“Beneath the North End”
“So how many tunnels are there beneath the North End,” she asked. “Well, about ten,” I responded. “Really? TEN tunnels!” the tourist in the red raincoat exclaimed. “Naw, just kiddin’,” I said, “Only four.”
Fascination with the North End’s secret tunnels goes back several centuries: from the days when Captain Gruchy smuggled ashore the four divine and beautifully carved wood statues that now adorne the organ of Old North Church. To this day, many property owners still claim to have “secret” tunnels in their basements that were allegedly once used for various illicit ends – by merchants avoiding the prying eyes of the King’s customs agents, to rum runners of the mid-1800s and bootleggers during Prohibition.
But how much of this is true? Or is this just the allure of popular folklore? I set out to track down some answers by consulting, first, the éminence grise of upper Salem Street – the Reverend Stephen Ayres, Vicar of Old North Church. Rev. Ayres welcomes 7000 worshipers a year to his hallowed Episcopal church on Salem Street, also known as Christ Church in the City of Boston. Another 600,000 visitors come there to learn about early American history. This is where I had first heard the tale of privateer Gruchy, his stolen contraband, and his secret tunnel.
“Vicar Ayres,” I began, meeting up with him in front of his church, “can you tell me something about the North End’s secret tunnels?”
“You’ll have to talk to Sonny,” he said.
“Who?” I asked.
“Just talk with Sonny,” he repeated with an ever-so-slight smile pursing his lips. Rev. Ayres can be a touch taciturn at times, I thought.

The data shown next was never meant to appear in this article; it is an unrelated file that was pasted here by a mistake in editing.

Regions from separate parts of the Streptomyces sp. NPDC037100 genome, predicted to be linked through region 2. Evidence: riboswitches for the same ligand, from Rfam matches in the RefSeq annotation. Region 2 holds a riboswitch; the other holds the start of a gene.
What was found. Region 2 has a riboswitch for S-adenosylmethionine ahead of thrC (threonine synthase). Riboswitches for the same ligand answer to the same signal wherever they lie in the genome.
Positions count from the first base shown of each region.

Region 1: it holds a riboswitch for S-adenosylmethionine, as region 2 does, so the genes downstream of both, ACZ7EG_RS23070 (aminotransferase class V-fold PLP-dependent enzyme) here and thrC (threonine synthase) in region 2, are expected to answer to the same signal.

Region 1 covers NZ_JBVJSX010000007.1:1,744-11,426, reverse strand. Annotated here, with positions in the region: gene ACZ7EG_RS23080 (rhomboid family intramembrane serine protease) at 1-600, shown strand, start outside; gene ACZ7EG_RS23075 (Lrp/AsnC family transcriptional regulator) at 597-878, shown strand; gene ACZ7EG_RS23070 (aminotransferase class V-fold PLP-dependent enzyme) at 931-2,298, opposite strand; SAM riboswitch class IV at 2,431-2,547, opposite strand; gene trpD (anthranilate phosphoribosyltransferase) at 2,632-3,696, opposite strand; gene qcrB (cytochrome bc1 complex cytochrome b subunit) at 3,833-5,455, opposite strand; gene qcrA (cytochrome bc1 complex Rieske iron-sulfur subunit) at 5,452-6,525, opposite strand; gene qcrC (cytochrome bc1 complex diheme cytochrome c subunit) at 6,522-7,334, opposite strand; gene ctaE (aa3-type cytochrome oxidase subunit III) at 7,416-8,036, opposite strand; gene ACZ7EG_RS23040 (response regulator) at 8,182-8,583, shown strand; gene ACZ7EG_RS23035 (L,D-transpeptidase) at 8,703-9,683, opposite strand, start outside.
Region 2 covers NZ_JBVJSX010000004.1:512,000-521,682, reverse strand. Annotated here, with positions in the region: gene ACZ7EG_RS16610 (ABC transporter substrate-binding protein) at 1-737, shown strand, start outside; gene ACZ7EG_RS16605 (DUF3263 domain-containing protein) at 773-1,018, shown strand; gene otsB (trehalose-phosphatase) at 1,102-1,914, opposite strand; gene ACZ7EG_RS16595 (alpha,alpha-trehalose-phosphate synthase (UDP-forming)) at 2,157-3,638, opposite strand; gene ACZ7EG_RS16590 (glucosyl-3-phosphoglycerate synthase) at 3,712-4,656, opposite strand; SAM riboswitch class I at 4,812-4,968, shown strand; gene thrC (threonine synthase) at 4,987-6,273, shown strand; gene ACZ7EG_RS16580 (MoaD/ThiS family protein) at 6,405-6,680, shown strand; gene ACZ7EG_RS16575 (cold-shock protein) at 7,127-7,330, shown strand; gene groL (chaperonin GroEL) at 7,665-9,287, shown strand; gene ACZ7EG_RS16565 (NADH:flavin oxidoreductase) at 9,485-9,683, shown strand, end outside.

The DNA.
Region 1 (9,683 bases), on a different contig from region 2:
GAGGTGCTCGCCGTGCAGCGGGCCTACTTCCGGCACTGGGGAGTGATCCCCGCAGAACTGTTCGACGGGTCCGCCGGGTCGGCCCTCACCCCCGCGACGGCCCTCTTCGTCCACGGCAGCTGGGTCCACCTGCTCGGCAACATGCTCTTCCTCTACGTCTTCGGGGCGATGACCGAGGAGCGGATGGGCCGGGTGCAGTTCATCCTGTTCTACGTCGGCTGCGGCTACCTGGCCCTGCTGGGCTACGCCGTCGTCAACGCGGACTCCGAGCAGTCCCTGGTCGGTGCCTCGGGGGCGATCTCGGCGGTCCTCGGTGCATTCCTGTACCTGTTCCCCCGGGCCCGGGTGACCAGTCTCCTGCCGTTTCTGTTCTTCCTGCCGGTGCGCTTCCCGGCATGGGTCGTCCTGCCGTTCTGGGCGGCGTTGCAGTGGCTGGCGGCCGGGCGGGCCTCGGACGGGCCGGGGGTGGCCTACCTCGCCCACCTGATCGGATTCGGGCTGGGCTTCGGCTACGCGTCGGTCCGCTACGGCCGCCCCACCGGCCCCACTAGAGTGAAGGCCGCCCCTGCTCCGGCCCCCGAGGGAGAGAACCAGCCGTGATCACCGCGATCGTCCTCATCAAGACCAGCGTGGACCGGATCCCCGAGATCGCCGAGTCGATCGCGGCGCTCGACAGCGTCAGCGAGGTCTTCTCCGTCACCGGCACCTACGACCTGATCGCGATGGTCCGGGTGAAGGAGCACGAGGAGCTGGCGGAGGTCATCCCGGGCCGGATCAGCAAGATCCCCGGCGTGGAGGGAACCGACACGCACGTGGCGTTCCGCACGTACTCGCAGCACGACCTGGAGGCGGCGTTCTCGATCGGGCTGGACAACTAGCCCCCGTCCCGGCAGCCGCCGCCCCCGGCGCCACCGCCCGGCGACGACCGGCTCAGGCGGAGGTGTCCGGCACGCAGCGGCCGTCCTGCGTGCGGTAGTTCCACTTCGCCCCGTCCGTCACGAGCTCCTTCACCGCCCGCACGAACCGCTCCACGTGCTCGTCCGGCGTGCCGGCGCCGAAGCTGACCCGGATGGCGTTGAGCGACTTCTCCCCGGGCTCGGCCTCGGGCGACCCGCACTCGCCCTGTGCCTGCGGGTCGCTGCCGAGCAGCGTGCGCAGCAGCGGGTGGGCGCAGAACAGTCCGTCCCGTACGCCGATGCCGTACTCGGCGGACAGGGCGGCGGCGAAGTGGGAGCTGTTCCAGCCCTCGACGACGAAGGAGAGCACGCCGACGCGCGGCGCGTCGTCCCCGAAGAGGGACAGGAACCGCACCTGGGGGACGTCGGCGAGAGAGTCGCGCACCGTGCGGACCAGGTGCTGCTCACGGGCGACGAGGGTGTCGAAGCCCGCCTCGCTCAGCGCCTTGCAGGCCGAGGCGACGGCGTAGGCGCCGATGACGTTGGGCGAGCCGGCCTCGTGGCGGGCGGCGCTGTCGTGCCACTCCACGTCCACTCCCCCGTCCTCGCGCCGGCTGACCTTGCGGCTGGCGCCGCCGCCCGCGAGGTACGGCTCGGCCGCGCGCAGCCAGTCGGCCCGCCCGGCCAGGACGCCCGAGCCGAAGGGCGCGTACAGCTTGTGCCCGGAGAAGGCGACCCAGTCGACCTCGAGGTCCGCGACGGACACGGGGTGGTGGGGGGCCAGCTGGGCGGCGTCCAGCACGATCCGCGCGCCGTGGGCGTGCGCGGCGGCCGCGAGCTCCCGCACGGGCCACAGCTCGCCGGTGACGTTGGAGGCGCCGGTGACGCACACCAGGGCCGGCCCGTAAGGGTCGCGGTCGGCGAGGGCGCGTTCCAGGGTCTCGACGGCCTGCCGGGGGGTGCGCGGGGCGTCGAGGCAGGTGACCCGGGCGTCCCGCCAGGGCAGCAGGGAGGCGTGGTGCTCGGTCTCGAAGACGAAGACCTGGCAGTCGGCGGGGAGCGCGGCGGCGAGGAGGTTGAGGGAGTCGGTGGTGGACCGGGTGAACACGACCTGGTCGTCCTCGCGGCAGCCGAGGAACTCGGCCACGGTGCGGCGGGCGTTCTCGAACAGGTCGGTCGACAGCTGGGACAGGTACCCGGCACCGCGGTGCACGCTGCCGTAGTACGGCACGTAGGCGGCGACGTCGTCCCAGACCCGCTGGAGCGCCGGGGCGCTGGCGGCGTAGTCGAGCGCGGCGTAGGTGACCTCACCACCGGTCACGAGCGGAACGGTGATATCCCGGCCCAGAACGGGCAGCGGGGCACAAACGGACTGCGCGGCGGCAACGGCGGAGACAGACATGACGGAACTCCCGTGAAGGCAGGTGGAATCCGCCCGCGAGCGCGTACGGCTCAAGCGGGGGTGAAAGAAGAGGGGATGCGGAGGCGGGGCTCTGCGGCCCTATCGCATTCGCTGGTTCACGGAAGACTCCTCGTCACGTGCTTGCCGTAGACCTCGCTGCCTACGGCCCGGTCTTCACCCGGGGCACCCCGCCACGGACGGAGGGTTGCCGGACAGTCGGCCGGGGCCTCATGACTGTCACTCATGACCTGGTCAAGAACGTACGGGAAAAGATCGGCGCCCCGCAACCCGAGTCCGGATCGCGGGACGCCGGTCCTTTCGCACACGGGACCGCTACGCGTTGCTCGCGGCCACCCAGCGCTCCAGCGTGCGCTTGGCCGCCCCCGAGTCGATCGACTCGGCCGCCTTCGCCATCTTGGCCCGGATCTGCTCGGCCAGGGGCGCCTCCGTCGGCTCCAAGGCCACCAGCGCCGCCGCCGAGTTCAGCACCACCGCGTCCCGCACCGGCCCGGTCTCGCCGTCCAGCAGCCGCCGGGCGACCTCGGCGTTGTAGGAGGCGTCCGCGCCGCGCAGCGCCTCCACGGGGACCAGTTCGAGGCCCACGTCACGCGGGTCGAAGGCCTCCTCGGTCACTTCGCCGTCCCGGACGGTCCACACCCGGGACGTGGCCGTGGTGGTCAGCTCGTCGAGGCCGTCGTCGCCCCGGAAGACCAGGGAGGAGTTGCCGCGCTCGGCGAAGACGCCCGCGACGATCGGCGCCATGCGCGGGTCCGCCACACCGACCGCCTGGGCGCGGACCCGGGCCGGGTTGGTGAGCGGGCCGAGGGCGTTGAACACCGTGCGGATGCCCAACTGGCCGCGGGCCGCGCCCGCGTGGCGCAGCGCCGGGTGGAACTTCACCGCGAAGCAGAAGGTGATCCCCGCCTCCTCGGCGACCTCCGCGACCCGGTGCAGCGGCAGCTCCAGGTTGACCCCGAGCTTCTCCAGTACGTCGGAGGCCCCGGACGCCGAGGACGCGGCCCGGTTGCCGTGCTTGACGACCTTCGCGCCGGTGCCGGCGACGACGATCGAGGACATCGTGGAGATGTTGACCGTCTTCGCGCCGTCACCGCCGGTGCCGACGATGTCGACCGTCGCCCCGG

Now I had a double mystery to solve: who was this “Sonny” and where were the alleged tunnels? After a few more inquiries, I found myself standing on the stoop of a rather distinguished residence further up Salem Street. A slight and immaculately dressed gentleman with silver hair and mischievous eyes answered the door. Not the type I had half-expected to meet with a name like Sonny. I’d anticipated someone with the looks of world welterweight champ Tony DeMarco.
After mentioning the query of the lady in the red raincoat and explaining my mission, Sonny opened his front door wide. “So, you want to see Captain Gruchy’s tunnel?” he asked.
My heart leapt as he beckoned me in and we descended the wooden stairs to his basement. I felt a sense of traveling though time, as we passed a “Bellotti for Governor” poster tacked to the staircase wall and stacks of old Life magazines neatly bundled at the bottom. I felt as if I was back in my own grandfather’s cellar.
“Well, here you are,” said Sonny. “This is the entrance to Captain Gruchy’s secret tunnel.”
He was standing at the far end of the basement. There, in front of him, was an enormous, curved brick expanse about four feet wide by five feet tall bulging outward into the basement. It looked as if some force on the other side was trying to get out.
“That’s it? That’s all?” I asked with incredulity. “That’s the entrance to Gruchy’s tunnel? Can we go in?”
“Oh no, not today. Not ever,” Sonny laughed. “My grandfather bricked it up many years ago. He was afraid that one of us kids might get hurt.”